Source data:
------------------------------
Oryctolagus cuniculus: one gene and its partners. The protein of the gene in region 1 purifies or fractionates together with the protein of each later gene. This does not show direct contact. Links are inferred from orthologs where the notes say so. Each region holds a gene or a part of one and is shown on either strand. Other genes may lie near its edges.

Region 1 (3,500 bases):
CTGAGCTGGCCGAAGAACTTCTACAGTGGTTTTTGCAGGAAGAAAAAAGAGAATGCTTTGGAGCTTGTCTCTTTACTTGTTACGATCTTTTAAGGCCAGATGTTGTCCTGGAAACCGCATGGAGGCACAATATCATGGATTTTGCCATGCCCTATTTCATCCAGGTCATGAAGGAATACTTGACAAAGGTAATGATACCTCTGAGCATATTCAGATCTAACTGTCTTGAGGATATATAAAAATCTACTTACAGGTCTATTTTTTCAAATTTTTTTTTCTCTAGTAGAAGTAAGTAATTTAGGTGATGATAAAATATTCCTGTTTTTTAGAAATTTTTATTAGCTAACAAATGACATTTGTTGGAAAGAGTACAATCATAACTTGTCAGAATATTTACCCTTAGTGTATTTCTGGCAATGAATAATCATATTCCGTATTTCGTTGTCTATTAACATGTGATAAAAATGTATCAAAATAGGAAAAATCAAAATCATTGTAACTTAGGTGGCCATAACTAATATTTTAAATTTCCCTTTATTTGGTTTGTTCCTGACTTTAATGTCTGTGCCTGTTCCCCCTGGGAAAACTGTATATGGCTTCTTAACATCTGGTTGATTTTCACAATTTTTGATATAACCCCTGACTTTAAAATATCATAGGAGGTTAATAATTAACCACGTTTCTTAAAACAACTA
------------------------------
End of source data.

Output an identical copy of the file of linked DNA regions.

Oryctolagus cuniculus: one gene and its partners. The protein of the gene in region 1 purifies or fractionates together with the protein of each later gene. This does not show direct contact. Links are inferred from orthologs where the notes say so. Each region holds a gene or a part of one and is shown on either strand. Other genes may lie near its edges.

Region 1 (3,500 bases):
CTGAGCTGGCCGAAGAACTTCTACAGTGGTTTTTGCAGGAAGAAAAAAGAGAATGCTTTGGAGCTTGTCTCTTTACTTGTTACGATCTTTTAAGGCCAGATGTTGTCCTGGAAACCGCATGGAGGCACAATATCATGGATTTTGCCATGCCCTATTTCATCCAGGTCATGAAGGAATACTTGACAAAGGTAATGATACCTCTGAGCATATTCAGATCTAACTGTCTTGAGGATATATAAAAATCTACTTACAGGTCTATTTTTTCAAATTTTTTTTTCTCTAGTAGAAGTAAGTAATTTAGGTGATGATAAAATATTCCTGTTTTTTAGAAATTTTTATTAGCTAACAAATGACATTTGTTGGAAAGAGTACAATCATAACTTGTCAGAATATTTACCCTTAGTGTATTTCTGGCAATGAATAATCATATTCCGTATTTCGTTGTCTATTAACATGTGATAAAAATGTATCAAAATAGGAAAAATCAAAATCATTGTAACTTAGGTGGCCATAACTAATATTTTAAATTTCCCTTTATTTGGTTTGTTCCTGACTTTAATGTCTGTGCCTGTTCCCCCTGGGAAAACTGTATATGGCTTCTTAACATCTGGTTGATTTTCACAATTTTTGATATAACCCCTGACTTTAAAATATCATAGGAGGTTAATAATTAACCACGTTTCTTAAAACAACTA